Corn Pone is a form of cornbread normally made without milk or eggs. It is normally baked or fried. Where corn pone came from is contested in the history books. It is well documented that it was used by both armies during the Civil War, so both the North and the South at least agreed on one thing! It’s also something that was cooked and eaten by pioneers.
Most of the modern recipes we see for corn pone use milk and eggs. This is really just corn bread. Older recipes for corn pone leave out the milk and eggs. The people were poor and often just scraping by.
Here is an old corn pone recipe.
4 cups ground white or yellow cornmeal
1 tablespoon salt
2-3 cups of very hot, but not boiling, water
Up to 1/2 cup bacon grease or other oil
In a large bowl, add the hot water to the corn meal and mix into a thick batter. Cover with a dishcloth and let it sit for 15 to 20 minutes. The batter should still be soft enough to mold into a small cake about the size of the palm of your hand. If not add a bit more water. Take your cake and shove three fingers into the middle, if the batter holds the fingerprints, the batter is just right. If not, adjust the water or corn meal as necessary.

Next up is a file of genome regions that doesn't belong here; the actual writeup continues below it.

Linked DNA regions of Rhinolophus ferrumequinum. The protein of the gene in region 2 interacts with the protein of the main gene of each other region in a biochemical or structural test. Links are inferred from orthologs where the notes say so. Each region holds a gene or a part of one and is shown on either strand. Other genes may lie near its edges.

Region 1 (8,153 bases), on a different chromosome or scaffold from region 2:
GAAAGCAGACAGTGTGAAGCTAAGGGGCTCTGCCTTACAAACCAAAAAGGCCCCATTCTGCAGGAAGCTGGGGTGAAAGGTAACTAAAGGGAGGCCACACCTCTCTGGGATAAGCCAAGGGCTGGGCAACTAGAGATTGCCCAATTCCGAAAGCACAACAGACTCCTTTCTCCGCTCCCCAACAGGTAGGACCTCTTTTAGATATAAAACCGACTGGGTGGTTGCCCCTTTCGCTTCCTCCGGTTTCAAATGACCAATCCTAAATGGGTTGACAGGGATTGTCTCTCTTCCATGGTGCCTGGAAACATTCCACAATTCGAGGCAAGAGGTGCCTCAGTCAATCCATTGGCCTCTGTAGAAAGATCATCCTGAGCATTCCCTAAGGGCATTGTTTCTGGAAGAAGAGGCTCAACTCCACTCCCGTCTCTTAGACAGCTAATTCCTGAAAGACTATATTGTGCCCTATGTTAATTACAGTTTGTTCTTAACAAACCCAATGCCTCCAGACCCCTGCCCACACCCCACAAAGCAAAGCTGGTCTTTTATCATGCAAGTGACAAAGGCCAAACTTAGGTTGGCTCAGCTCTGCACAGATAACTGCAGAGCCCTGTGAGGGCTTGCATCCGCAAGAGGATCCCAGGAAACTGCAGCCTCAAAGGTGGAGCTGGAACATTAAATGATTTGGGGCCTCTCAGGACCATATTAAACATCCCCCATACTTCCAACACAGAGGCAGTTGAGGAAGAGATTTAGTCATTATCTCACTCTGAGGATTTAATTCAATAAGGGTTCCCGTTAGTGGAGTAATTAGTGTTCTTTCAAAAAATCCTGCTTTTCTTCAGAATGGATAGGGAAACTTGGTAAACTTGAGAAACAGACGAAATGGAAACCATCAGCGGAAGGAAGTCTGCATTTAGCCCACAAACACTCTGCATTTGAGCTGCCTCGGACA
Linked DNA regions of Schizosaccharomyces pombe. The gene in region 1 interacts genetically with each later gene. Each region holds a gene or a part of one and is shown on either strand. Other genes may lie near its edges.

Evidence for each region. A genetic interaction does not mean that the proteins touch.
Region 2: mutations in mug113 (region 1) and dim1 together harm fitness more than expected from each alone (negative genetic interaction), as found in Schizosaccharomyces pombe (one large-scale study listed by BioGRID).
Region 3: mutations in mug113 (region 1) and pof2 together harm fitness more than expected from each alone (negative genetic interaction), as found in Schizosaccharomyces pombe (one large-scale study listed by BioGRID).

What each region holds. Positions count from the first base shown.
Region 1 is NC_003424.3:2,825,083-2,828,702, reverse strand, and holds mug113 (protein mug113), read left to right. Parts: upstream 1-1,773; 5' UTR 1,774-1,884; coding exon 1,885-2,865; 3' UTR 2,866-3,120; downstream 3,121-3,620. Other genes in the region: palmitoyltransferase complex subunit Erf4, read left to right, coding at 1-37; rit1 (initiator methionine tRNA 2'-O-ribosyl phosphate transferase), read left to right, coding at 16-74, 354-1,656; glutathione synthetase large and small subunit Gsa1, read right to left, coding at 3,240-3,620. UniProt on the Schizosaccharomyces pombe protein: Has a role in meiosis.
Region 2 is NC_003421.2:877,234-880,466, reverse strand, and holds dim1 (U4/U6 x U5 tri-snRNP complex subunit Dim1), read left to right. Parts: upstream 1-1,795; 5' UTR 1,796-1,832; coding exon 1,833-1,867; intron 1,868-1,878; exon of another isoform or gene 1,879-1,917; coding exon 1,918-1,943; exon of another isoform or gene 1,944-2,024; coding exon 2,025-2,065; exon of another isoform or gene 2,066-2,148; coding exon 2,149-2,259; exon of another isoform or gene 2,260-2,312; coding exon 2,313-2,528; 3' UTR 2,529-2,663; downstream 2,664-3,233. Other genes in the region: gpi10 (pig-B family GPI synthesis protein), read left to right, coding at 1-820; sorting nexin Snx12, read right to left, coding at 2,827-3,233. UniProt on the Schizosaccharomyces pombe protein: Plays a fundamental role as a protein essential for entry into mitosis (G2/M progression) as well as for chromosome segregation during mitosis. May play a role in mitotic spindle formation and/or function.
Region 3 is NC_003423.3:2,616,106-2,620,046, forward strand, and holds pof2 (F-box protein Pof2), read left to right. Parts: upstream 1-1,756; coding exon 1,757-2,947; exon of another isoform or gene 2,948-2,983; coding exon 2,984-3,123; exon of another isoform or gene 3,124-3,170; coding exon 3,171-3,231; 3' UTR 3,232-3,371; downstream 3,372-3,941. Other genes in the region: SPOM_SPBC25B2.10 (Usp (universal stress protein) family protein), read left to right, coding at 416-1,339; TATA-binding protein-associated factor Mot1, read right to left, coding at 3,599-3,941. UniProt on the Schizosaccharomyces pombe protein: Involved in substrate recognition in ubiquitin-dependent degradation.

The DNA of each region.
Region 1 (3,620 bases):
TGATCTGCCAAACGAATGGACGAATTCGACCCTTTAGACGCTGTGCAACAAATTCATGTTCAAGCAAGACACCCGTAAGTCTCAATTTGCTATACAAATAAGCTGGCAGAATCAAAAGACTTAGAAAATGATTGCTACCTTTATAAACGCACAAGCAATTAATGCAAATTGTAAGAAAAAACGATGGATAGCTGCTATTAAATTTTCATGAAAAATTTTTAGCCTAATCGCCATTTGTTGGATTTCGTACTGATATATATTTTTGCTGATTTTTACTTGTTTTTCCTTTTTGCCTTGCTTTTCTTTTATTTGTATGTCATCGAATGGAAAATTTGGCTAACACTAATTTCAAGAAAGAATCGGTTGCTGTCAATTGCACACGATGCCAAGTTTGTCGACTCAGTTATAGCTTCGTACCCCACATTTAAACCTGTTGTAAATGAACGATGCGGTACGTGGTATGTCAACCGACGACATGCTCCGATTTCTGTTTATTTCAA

Take your cast iron skillet and put it over a medium heat on the stove or over your fire, add the bacon grease or oil. When the oil is hot lay the cakes into the pan. Cook them until they are browned on one side, this should take about 3 minutes. Turn each and brown on the other side. Drain the fat and serve.
Corn pone can be fried as above or baked in a Dutch oven. If you have ham, bacon, or chili peppers, they can be added as an option. I love it with chopped up jalapeno peppers mixed in the batter.
As one old boy said, “This was a get-by recipe, when you had nothing else. If you were lucky enough to have butter or jam it tasted plenty good.” In the days of the Great Depression, sometimes this would be a meal in itself.